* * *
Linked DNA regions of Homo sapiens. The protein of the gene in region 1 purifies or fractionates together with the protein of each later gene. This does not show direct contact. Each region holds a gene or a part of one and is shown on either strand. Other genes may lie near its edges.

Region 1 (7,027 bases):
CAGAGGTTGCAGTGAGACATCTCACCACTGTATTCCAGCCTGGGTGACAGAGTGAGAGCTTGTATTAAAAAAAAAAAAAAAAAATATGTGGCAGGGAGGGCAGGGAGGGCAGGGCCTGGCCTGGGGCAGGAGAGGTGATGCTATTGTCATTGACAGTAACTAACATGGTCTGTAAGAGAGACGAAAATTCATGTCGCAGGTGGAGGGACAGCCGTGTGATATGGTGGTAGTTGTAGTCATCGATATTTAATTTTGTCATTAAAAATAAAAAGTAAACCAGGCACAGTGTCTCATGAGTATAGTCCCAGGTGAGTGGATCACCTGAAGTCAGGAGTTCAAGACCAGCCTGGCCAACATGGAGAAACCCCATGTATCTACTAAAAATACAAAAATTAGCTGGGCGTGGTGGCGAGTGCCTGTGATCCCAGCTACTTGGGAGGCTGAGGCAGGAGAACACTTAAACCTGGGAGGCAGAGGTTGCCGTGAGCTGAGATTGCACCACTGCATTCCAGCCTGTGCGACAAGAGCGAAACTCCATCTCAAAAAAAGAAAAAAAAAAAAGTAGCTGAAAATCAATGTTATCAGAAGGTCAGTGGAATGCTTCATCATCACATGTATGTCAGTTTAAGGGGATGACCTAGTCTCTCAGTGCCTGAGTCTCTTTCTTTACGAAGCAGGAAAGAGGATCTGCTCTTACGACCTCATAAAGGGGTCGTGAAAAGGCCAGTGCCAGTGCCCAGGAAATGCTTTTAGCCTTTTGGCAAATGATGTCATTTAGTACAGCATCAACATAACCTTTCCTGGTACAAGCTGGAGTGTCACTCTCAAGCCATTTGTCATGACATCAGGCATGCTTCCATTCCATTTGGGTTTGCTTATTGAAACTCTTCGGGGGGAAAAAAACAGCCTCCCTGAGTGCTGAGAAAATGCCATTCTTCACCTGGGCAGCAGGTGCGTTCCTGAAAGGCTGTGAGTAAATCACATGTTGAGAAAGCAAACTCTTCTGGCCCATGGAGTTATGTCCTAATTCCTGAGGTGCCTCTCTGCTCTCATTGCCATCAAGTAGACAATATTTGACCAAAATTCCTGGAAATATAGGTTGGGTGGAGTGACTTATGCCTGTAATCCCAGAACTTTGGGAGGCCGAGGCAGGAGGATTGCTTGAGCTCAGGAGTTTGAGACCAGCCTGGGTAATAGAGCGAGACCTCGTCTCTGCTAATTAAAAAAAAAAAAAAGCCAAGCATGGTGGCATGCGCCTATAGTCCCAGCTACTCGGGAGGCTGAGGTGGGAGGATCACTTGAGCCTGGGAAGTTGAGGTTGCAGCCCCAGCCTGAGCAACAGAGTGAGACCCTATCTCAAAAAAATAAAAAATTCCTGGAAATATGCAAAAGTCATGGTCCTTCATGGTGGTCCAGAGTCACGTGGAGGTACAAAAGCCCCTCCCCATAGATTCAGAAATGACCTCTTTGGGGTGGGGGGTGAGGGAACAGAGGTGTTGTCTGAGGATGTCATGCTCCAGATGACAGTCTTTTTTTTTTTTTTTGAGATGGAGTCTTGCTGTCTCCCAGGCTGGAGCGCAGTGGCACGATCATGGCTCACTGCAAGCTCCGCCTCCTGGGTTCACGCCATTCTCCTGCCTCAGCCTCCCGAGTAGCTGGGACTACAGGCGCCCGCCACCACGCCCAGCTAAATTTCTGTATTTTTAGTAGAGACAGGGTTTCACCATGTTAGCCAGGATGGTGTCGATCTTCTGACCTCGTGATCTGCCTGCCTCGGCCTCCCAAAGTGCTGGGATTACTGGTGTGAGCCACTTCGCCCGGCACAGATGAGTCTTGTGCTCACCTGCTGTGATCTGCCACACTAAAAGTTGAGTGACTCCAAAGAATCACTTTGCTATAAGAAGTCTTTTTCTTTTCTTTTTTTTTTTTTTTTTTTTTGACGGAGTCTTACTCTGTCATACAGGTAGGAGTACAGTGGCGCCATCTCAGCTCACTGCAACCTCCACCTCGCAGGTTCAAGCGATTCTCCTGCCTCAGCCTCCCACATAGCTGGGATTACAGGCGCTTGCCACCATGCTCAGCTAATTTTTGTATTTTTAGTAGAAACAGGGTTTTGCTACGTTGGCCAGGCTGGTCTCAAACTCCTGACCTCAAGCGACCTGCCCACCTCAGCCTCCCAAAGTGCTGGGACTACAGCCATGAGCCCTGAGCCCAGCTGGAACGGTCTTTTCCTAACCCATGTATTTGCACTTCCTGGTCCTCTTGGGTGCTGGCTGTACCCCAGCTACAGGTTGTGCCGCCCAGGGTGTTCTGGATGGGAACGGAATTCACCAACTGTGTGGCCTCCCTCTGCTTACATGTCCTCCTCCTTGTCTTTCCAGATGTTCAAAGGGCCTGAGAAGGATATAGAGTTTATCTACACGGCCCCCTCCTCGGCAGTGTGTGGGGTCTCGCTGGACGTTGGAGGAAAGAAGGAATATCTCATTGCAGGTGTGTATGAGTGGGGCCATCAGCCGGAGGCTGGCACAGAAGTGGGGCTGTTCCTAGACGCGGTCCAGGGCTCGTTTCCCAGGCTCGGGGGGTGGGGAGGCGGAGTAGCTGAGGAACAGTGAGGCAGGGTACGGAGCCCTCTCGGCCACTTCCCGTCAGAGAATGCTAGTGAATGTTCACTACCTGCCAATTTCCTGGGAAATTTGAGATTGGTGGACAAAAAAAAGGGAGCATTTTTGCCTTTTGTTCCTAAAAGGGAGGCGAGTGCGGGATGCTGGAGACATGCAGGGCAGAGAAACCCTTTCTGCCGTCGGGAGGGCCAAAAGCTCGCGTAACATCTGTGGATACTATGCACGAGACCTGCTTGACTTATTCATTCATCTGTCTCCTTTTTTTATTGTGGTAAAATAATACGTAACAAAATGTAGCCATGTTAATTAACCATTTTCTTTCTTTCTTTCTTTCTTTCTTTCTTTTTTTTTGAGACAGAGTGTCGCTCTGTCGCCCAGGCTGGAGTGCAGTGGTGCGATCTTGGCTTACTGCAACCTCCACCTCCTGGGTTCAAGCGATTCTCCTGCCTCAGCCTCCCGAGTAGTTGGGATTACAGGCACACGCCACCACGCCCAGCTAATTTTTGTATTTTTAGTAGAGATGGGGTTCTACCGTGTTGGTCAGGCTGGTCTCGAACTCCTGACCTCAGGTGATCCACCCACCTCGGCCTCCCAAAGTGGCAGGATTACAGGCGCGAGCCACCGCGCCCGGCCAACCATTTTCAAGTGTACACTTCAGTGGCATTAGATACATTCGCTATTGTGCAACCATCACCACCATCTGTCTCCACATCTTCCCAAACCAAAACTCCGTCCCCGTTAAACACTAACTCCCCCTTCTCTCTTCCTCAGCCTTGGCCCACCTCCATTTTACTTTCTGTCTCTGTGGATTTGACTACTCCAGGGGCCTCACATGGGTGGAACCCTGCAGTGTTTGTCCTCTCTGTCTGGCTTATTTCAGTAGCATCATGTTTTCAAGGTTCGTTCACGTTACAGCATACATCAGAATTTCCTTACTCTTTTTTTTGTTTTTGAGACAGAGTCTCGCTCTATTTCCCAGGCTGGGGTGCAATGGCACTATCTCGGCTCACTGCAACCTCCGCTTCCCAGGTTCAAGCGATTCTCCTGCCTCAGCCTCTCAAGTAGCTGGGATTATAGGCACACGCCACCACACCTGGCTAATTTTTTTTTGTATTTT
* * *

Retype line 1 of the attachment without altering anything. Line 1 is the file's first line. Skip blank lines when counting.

Linked DNA regions of Homo sapiens. The protein of the gene in region 1 purifies or fractionates together with the protein of each later gene. This does not show direct contact. Each region holds a gene or a part of one and is shown on either strand. Other genes may lie near its edges.